Artistry vs Industry
We are all born artists. Every human has the capacity for creativity, and as children we have this unbridled freedom to express our inner aesthetic. Mostly because no one is telling a kindergartener that their drawing lacks composition and their color choices fall flat.
When we are young, artistry is encouraged not judged. The exploration of imagination is celebrated and applauded by parents who are amazed by your singing of the ABC’s and hang your pictures on the refrigerator. When you are a young kid, no one is judging you, or commenting that the feet you drew are disproportionate to the length of the legs. They don’t say that your scaling is skewed and smiles don’t curve at that extreme of an angle. I have seen a lot of shitty drawings from kids or had to listen to some crappy version of Twinkle Twinkle Little Star where they forget half the worlds, but I still make them feel good for trying!
As a child the act of creating art is an end in and of itself, and the outcome is less relevant.
But at some point, the art you make starts to be considered either “good” and “bad.” The opinions of others infiltrates what you think of your creation, and then ultimately your creative process. There comes a point where the audience begins to matter more than just the simple act of making.
Of course, not all people who were discouraged from becoming an artist lets that stop them from pursuing their dreams. There are many examples of those who persevere past the disapproval of others and turn out to be epic socially relevant masters of their field. But that first time someone judges your work, and isn’t impressed by what you have done, can be soul crushing.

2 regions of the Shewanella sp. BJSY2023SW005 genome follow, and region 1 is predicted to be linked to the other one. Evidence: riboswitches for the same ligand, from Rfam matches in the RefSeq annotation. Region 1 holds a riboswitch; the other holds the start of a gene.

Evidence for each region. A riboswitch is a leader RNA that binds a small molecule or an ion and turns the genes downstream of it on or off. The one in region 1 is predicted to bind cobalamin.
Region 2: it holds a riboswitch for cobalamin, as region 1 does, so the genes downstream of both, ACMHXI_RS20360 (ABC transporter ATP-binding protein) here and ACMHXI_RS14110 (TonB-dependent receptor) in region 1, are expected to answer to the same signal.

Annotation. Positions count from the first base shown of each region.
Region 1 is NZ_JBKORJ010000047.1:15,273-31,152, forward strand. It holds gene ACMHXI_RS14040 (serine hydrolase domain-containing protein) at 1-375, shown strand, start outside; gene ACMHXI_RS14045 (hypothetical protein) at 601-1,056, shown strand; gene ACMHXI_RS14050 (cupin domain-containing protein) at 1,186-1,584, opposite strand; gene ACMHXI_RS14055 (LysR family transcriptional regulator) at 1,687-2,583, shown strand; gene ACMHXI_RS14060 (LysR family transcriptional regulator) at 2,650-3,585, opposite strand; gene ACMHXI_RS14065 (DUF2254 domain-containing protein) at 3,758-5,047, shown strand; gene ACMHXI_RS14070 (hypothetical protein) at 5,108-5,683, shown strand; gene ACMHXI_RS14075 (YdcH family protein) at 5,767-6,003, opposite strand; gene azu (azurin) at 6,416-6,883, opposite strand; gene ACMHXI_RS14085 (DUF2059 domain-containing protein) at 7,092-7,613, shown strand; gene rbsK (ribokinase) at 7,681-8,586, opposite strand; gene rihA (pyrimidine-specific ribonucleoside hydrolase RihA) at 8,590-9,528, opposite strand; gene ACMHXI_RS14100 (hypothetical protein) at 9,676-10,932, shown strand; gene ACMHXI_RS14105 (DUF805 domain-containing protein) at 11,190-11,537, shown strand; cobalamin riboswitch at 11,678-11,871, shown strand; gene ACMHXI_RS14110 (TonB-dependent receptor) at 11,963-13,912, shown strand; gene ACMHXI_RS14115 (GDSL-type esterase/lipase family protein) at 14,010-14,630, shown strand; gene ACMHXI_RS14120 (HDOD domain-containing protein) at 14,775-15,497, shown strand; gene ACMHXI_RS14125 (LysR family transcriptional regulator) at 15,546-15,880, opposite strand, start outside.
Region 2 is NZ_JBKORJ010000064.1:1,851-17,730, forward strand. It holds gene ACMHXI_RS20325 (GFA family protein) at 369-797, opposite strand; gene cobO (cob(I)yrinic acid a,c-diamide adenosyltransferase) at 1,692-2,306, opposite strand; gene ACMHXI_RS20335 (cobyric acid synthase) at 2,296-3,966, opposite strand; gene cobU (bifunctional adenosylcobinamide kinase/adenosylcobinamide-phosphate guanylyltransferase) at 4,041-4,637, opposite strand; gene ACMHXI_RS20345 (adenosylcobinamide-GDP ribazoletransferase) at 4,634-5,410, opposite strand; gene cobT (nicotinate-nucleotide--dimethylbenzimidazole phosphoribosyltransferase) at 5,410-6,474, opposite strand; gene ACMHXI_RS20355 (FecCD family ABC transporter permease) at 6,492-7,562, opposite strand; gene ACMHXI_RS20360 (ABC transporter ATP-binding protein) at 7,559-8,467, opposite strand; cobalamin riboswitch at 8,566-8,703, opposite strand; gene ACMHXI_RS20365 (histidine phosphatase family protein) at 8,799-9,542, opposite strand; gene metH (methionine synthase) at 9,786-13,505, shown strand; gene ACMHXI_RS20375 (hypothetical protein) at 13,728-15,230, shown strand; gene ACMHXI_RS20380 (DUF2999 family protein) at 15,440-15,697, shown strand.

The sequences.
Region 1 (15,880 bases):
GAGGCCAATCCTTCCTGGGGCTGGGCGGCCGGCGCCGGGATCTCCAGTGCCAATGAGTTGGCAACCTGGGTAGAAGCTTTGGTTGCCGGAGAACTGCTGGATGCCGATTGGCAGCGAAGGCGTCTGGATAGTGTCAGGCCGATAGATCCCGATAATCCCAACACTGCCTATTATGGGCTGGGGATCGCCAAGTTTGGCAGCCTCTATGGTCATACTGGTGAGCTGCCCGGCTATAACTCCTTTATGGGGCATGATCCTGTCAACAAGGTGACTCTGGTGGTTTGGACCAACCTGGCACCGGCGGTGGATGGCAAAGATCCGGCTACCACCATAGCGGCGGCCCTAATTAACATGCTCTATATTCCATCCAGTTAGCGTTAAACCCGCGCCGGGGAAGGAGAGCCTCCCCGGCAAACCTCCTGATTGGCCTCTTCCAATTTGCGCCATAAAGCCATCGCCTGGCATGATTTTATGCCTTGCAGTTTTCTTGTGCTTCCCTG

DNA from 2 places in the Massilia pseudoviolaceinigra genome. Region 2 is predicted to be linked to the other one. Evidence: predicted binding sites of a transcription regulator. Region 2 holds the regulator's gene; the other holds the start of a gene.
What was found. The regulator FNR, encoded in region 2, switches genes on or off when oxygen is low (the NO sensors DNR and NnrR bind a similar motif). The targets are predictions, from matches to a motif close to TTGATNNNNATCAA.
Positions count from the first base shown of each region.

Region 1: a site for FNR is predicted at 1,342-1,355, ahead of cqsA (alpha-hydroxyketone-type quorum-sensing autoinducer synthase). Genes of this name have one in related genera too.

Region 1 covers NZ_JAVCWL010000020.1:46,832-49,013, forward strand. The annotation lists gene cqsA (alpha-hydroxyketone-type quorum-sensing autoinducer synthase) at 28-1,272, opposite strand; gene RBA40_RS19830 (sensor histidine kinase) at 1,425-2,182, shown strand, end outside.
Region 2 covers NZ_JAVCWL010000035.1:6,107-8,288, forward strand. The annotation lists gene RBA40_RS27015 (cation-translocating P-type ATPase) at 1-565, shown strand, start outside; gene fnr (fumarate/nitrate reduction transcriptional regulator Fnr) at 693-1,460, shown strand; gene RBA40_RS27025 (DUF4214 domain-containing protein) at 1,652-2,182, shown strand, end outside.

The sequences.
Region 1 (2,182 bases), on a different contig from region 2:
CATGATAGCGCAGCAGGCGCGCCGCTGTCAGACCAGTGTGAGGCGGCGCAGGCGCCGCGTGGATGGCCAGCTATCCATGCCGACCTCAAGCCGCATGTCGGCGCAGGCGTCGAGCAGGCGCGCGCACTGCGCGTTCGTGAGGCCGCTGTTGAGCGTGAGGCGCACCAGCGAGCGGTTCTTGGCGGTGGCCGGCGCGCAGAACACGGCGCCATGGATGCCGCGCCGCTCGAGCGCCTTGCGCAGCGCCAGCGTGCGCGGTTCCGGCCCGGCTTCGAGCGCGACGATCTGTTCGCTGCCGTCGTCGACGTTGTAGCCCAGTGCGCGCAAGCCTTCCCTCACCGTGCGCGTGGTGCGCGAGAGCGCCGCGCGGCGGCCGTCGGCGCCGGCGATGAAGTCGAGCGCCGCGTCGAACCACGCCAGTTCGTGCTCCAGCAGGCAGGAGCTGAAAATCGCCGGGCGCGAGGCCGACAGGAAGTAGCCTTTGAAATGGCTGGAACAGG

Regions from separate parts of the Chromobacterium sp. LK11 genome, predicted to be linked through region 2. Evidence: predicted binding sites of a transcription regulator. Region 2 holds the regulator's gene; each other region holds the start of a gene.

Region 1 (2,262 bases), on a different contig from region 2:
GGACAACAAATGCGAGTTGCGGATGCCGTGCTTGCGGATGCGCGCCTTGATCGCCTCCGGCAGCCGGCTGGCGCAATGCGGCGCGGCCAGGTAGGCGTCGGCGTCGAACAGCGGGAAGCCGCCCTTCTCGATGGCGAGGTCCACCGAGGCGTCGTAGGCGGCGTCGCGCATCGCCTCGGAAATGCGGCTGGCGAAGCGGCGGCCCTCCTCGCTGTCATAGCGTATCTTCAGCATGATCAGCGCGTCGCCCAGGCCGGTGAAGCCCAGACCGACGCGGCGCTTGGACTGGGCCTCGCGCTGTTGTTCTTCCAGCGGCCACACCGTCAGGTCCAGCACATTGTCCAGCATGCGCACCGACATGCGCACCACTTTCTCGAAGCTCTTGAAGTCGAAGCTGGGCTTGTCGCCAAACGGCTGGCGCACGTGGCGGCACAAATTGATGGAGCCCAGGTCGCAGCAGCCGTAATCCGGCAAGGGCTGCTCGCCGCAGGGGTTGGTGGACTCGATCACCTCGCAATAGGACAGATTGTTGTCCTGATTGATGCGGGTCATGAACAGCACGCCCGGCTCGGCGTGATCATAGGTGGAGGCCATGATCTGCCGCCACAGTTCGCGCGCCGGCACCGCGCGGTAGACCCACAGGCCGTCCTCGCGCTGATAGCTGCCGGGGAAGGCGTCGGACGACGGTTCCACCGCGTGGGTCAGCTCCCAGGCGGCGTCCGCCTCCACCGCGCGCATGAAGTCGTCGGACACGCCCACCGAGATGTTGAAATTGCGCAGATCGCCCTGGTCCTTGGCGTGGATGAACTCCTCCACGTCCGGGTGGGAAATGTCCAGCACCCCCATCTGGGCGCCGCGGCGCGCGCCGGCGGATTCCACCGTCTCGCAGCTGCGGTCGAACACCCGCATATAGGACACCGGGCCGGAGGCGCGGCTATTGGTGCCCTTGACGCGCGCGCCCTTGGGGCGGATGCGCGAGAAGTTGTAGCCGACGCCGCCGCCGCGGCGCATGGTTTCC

Not everyone can make a living off their art, not should they, but I feel like the fact that art programs are being cut out of our public educational system is more about preparing people for a lifetime of working in the industrial field then there not being enough interest or money to support the arts. The less connected we are to our own inner artist, the more complacent we will be in jobs that having nothing to do with creation. It is not like you will ever see someone telemarketing for free in their off hours, but you will see someone singing their heart out despite the fact they can’t commodify their talent. The passion to live your art is something that I hope everyone can maintain in at least some aspect of their lives despite this seemingly deliberate effort to eliminate artistry.
Munchee ART! The picture on the top right is obvi a buffalo running in the prairie, the top left is an alien space ship landing and the mother spirit floating back into the stars to warn the others, the bottom left is a self-portrait, and the bottom right is some soft core porn.